Ease of television use/viewing is the only thing I have ever thought Airstream could have done differently in 1967.  The designers apparently intended the television to sit on the counter above the refrigerator because that is where the antenna jack is located.  But, due to the lack of depth, very few viewable-from-the-gaucho TVs will fit the available space.  It had to have been worse in the sixties because the tube-type televisions of the era were larger than they are now.


To make life easier, we always placed our 13" picture-tube TV/VCR combo on the cooktop cover beside a small DVD player, and ran an antenna wire up and over to the jack.  This ensemble would be moved to the dining table when we wanted to cook.

While constantly moving the stuff got old pretty quick, it took me until now to finally look for and find the LCD TV/DVD combo I wanted - A 15" Sylvania, model LD155SC8. sold me a small-TV articulating arm for, in my opinion, less money than the part is worth - the mount's construction is impressively beefy.

The TV mounting plan going in was to mount the arm to the rib running up the wall behind the cooktop. The rib's placement was such that the TV would articulate out of the cooktop's way. But after much finger stroking & gnashing of teeth, I decided that I was not going to be happy with the results from either an aesthetic or life-of-installation viewpoint.  In essence, the wall is just not strong to support the TV during the vibration of towing unless the wall is modified.  If it was easy to remove the interior wall skin, all the beefing up could be done inside the wall.  But it is not, and this meant riveting a plate about the size of the TV to the wall on which the articulating arm would be mounted.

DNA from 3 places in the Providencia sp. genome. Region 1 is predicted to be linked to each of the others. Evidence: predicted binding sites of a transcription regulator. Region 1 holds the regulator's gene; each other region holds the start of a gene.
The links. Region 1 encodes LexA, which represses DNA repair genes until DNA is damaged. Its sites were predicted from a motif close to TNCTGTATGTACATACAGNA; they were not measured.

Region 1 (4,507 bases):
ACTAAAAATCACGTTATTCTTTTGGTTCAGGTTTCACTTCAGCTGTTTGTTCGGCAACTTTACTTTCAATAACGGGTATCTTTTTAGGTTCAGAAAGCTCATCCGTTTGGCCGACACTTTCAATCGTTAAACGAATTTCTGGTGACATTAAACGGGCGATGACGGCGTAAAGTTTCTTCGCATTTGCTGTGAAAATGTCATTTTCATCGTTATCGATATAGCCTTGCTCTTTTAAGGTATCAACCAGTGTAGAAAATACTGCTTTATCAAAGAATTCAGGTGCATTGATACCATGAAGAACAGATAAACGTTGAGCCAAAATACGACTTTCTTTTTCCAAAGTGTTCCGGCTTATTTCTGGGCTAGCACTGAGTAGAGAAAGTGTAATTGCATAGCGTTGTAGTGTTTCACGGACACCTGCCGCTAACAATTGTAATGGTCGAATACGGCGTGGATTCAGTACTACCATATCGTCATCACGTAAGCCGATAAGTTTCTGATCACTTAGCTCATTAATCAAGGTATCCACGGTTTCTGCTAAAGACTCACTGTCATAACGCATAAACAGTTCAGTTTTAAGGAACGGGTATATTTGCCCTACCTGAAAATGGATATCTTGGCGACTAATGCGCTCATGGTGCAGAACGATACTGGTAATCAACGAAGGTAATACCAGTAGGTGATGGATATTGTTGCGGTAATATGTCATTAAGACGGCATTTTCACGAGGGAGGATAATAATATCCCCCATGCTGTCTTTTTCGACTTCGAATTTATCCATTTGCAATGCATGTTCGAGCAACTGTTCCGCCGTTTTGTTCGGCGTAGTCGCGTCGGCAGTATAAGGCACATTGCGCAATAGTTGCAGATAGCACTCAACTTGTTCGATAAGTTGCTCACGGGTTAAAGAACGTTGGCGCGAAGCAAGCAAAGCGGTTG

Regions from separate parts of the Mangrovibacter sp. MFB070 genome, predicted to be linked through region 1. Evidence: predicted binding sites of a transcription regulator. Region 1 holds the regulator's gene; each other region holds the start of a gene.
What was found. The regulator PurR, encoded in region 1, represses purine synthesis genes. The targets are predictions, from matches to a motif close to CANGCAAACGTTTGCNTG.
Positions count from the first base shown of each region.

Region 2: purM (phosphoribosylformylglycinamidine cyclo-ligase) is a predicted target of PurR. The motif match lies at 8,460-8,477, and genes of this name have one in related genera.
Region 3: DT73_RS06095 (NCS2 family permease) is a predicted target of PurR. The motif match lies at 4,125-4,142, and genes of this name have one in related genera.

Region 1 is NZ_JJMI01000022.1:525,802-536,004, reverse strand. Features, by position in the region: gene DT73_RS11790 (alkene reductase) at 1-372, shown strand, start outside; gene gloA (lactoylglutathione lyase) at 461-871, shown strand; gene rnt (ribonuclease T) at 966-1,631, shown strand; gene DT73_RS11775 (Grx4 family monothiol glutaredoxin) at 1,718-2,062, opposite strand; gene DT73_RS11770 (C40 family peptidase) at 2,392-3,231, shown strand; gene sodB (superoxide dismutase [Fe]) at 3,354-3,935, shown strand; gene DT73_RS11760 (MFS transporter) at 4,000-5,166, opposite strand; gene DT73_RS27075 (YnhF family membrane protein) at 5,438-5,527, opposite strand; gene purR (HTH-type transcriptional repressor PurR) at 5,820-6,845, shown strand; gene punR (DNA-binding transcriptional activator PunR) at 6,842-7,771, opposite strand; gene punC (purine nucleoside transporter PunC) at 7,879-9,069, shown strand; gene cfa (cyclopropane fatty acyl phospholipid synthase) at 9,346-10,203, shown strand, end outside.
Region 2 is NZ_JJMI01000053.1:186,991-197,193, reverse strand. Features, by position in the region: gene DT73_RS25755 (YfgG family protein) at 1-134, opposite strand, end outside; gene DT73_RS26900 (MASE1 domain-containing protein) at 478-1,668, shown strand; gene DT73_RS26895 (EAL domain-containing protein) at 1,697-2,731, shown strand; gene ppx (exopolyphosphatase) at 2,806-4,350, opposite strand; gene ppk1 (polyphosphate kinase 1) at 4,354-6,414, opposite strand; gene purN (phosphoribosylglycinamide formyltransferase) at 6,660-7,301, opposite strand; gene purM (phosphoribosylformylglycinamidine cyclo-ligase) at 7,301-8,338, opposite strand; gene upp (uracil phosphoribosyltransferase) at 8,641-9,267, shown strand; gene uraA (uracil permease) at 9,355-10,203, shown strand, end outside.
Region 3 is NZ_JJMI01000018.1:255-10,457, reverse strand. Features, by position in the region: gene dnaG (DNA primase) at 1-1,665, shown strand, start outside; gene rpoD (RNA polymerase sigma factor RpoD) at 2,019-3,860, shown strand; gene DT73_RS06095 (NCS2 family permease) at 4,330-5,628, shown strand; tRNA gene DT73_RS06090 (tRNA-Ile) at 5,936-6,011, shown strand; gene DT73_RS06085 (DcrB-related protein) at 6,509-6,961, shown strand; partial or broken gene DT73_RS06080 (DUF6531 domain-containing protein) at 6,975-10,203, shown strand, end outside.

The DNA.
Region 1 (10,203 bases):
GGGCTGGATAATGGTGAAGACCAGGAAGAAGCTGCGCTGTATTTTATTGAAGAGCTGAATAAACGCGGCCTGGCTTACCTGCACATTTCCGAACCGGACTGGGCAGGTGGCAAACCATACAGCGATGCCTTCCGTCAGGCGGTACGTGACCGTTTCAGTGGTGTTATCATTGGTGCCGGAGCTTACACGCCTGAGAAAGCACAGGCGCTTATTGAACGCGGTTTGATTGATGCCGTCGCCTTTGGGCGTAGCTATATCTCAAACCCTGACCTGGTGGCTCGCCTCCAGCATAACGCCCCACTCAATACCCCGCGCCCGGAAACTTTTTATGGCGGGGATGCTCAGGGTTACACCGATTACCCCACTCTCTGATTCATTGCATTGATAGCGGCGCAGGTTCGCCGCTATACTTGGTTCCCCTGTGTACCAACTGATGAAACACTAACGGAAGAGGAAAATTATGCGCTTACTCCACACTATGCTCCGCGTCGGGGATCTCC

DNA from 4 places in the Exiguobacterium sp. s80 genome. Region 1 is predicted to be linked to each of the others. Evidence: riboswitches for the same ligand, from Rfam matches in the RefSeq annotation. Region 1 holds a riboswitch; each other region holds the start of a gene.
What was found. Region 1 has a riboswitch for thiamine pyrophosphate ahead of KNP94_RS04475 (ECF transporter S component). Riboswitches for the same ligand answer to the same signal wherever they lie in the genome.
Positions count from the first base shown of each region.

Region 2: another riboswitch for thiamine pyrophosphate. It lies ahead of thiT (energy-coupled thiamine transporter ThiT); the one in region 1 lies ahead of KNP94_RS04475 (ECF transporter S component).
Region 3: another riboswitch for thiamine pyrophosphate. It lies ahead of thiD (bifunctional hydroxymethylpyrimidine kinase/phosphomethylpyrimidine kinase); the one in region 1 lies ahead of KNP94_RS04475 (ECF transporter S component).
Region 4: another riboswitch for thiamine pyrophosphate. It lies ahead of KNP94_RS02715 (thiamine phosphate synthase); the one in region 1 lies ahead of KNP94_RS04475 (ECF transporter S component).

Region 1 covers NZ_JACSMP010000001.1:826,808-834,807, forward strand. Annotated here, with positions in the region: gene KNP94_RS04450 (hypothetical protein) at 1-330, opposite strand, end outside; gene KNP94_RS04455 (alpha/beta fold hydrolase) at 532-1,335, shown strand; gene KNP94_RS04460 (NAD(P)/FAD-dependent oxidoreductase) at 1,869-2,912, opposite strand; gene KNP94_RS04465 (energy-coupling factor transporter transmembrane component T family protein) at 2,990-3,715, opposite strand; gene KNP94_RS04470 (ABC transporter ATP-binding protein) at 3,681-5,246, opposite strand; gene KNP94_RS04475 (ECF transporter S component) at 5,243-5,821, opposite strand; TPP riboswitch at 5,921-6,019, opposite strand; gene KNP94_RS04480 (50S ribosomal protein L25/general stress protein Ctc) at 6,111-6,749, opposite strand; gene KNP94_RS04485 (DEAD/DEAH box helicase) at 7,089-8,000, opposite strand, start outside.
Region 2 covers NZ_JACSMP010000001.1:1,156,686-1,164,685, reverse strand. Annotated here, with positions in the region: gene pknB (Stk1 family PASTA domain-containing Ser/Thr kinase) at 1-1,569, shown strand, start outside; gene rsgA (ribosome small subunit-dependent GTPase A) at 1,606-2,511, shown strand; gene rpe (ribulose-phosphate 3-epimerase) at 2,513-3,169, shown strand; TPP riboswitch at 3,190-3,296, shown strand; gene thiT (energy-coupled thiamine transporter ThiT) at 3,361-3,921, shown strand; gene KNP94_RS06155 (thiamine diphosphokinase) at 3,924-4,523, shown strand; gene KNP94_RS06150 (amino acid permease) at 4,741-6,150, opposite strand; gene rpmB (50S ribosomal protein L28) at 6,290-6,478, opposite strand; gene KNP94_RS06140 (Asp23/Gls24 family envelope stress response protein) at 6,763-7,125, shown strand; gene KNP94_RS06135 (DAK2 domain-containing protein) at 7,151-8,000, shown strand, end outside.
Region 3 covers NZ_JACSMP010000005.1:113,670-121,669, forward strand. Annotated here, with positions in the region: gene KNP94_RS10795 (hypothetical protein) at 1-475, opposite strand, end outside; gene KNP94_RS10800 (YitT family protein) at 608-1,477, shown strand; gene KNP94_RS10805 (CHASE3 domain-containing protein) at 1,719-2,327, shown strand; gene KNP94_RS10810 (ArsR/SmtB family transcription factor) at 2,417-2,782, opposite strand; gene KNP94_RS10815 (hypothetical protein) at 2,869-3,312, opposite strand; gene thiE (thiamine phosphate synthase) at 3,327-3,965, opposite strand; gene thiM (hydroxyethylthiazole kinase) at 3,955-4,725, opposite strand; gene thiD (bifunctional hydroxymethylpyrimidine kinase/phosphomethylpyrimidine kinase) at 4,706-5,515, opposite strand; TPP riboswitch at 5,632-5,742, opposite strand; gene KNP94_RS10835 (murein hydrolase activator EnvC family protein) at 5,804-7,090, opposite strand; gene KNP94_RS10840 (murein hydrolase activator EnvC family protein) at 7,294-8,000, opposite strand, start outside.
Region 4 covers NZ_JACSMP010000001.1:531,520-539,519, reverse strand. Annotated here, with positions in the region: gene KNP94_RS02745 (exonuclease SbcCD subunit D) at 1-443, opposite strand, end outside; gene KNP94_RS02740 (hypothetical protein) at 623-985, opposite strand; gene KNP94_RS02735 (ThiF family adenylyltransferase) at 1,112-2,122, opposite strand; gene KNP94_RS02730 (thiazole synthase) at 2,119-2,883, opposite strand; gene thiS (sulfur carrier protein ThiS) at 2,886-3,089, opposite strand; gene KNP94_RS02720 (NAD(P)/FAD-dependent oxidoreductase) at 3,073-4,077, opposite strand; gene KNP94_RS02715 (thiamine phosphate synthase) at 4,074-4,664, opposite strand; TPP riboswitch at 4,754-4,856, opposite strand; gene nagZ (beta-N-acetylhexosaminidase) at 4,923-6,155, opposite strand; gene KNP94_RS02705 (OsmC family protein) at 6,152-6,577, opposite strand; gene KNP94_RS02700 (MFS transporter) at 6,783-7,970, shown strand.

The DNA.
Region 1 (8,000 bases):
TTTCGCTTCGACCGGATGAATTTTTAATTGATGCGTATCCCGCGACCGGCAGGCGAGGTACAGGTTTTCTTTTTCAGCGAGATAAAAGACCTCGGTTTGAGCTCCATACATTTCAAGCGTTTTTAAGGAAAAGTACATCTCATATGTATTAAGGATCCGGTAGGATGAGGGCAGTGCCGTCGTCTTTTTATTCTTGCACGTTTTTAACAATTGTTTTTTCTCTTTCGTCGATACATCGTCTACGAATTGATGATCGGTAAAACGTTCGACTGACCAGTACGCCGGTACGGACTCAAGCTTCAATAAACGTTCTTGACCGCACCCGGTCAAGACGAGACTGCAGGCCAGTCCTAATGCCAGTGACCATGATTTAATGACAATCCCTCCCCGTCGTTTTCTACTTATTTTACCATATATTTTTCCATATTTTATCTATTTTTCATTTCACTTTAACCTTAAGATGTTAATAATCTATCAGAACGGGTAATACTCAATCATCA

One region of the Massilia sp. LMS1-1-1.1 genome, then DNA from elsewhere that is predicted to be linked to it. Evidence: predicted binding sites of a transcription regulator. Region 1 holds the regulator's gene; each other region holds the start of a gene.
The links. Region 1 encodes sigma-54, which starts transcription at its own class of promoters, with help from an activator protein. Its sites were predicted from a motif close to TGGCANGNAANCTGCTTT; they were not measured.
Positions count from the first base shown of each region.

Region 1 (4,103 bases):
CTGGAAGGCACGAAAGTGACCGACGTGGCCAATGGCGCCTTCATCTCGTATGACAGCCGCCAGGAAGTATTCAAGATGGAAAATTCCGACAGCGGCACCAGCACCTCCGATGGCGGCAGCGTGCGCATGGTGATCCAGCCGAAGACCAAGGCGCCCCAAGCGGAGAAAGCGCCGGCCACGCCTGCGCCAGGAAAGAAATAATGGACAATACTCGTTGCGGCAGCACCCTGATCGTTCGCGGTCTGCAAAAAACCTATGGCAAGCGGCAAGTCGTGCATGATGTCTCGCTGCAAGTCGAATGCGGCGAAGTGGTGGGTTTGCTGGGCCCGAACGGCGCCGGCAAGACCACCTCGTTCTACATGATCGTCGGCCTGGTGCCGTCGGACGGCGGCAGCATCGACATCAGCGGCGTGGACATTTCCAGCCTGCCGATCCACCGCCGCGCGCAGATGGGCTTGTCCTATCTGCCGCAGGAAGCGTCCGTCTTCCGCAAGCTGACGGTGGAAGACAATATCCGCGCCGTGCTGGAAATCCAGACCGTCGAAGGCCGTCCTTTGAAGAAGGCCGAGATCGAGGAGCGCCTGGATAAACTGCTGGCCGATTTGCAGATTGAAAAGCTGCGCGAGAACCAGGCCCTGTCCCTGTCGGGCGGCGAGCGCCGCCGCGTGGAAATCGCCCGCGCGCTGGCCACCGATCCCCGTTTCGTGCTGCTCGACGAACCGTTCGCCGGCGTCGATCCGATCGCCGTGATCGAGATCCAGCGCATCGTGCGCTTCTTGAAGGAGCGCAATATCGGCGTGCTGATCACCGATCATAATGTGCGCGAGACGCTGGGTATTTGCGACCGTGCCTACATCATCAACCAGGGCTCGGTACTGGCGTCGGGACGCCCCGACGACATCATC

My plan ended up being a steel bracket mounted to the countertop:

The ¾ inch thick countertop is screwed to the base cabinet which is screwed to the floor.  This attachment point is not going anywhere no matter how bad the roads get.


For convenience sake, new quad-shielded RG-6 coaxial cable had been run inside the back of the cabinet a year or two ago.

The mounting arm also makes it easy to watch TV from the bedroom.

While towing, an elastic strap with Velcro fasteners keeps the TV in place.




There is a funny side story to the cable jack added to my 1967 Overlander to accommodate the new coax.  As the interior’s American Cherry is somewhat dark, I felt that a standard ivory or white jack-plate would stand out too much.  But that was all the local home stores were selling.  Finally it dawned on me to check with a local electronic parts supply house which I knew had been in town for forever.  “Yes, we have those”, the man behind the counter said.  “We probably haven’t sold one since the sixties since they are so ugly”.   I smiled & reminded myself that beauty is in the eye of the beholder…